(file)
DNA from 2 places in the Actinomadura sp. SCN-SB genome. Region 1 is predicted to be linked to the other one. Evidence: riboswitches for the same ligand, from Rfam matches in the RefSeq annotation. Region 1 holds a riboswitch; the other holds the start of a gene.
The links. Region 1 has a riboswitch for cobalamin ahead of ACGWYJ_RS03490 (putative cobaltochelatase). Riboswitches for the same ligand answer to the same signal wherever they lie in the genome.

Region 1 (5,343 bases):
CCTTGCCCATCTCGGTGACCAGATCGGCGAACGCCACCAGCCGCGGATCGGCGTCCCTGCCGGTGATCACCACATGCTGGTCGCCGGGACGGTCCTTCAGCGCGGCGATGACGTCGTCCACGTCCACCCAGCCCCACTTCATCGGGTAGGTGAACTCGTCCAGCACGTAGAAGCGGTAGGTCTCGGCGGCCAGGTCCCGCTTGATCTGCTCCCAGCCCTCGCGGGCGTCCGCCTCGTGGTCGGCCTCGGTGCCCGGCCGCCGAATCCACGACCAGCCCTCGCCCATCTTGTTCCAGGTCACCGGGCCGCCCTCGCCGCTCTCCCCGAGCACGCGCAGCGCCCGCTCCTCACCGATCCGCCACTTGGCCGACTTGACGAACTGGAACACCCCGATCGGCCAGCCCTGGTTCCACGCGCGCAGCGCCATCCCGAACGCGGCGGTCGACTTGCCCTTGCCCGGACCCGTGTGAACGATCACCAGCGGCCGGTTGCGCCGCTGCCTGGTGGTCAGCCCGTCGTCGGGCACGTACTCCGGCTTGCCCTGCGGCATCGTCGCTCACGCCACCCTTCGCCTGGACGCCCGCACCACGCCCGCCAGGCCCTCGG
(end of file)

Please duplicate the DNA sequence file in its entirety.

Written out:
DNA from 2 places in the Actinomadura sp. SCN-SB genome. Region 1 is predicted to be linked to the other one. Evidence: riboswitches for the same ligand, from Rfam matches in the RefSeq annotation. Region 1 holds a riboswitch; the other holds the start of a gene.
The links. Region 1 has a riboswitch for cobalamin ahead of ACGWYJ_RS03490 (putative cobaltochelatase). Riboswitches for the same ligand answer to the same signal wherever they lie in the genome.

Region 1 (5,343 bases):
CCTTGCCCATCTCGGTGACCAGATCGGCGAACGCCACCAGCCGCGGATCGGCGTCCCTGCCGGTGATCACCACATGCTGGTCGCCGGGACGGTCCTTCAGCGCGGCGATGACGTCGTCCACGTCCACCCAGCCCCACTTCATCGGGTAGGTGAACTCGTCCAGCACGTAGAAGCGGTAGGTCTCGGCGGCCAGGTCCCGCTTGATCTGCTCCCAGCCCTCGCGGGCGTCCGCCTCGTGGTCGGCCTCGGTGCCCGGCCGCCGAATCCACGACCAGCCCTCGCCCATCTTGTTCCAGGTCACCGGGCCGCCCTCGCCGCTCTCCCCGAGCACGCGCAGCGCCCGCTCCTCACCGATCCGCCACTTGGCCGACTTGACGAACTGGAACACCCCGATCGGCCAGCCCTGGTTCCACGCGCGCAGCGCCATCCCGAACGCGGCGGTCGACTTGCCCTTGCCCGGACCCGTGTGAACGATCACCAGCGGCCGGTTGCGCCGCTGCCTGGTGGTCAGCCCGTCGTCGGGCACGTACTCCGGCTTGCCCTGCGGCATCGTCGCTCACGCCACCCTTCGCCTGGACGCCCGCACCACGCCCGCCAGGCCCTCGG